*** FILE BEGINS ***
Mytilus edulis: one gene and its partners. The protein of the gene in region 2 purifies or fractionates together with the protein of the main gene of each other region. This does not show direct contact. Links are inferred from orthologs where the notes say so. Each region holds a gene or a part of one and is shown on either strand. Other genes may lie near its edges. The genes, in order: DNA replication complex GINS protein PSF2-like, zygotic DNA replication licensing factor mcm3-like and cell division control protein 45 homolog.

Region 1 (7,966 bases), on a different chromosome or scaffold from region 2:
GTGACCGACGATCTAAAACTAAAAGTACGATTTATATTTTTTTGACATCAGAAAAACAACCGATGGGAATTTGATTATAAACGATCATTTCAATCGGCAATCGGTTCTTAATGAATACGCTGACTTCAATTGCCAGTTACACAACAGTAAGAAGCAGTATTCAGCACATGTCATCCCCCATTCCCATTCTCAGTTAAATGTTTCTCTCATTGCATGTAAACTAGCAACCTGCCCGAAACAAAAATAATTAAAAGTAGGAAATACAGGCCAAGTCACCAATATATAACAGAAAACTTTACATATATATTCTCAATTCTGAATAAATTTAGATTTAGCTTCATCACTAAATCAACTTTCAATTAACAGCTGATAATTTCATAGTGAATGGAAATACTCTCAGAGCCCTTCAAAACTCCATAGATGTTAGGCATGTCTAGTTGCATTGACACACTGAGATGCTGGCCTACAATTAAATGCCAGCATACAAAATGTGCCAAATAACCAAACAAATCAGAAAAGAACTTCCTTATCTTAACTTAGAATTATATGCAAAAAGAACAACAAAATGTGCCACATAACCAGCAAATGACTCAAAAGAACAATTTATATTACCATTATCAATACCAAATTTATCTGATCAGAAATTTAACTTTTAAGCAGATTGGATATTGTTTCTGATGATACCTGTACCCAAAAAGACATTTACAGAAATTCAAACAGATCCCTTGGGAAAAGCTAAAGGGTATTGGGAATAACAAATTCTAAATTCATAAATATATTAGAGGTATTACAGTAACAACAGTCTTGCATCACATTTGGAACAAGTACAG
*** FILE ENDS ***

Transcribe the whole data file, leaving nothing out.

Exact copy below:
Mytilus edulis: one gene and its partners. The protein of the gene in region 2 purifies or fractionates together with the protein of the main gene of each other region. This does not show direct contact. Links are inferred from orthologs where the notes say so. Each region holds a gene or a part of one and is shown on either strand. Other genes may lie near its edges. The genes, in order: DNA replication complex GINS protein PSF2-like, zygotic DNA replication licensing factor mcm3-like and cell division control protein 45 homolog.

Region 1 (7,966 bases), on a different chromosome or scaffold from region 2:
GTGACCGACGATCTAAAACTAAAAGTACGATTTATATTTTTTTGACATCAGAAAAACAACCGATGGGAATTTGATTATAAACGATCATTTCAATCGGCAATCGGTTCTTAATGAATACGCTGACTTCAATTGCCAGTTACACAACAGTAAGAAGCAGTATTCAGCACATGTCATCCCCCATTCCCATTCTCAGTTAAATGTTTCTCTCATTGCATGTAAACTAGCAACCTGCCCGAAACAAAAATAATTAAAAGTAGGAAATACAGGCCAAGTCACCAATATATAACAGAAAACTTTACATATATATTCTCAATTCTGAATAAATTTAGATTTAGCTTCATCACTAAATCAACTTTCAATTAACAGCTGATAATTTCATAGTGAATGGAAATACTCTCAGAGCCCTTCAAAACTCCATAGATGTTAGGCATGTCTAGTTGCATTGACACACTGAGATGCTGGCCTACAATTAAATGCCAGCATACAAAATGTGCCAAATAACCAAACAAATCAGAAAAGAACTTCCTTATCTTAACTTAGAATTATATGCAAAAAGAACAACAAAATGTGCCACATAACCAGCAAATGACTCAAAAGAACAATTTATATTACCATTATCAATACCAAATTTATCTGATCAGAAATTTAACTTTTAAGCAGATTGGATATTGTTTCTGATGATACCTGTACCCAAAAAGACATTTACAGAAATTCAAACAGATCCCTTGGGAAAAGCTAAAGGGTATTGGGAATAACAAATTCTAAATTCATAAATATATTAGAGGTATTACAGTAACAACAGTCTTGCATCACATTTGGAACAAGTACAG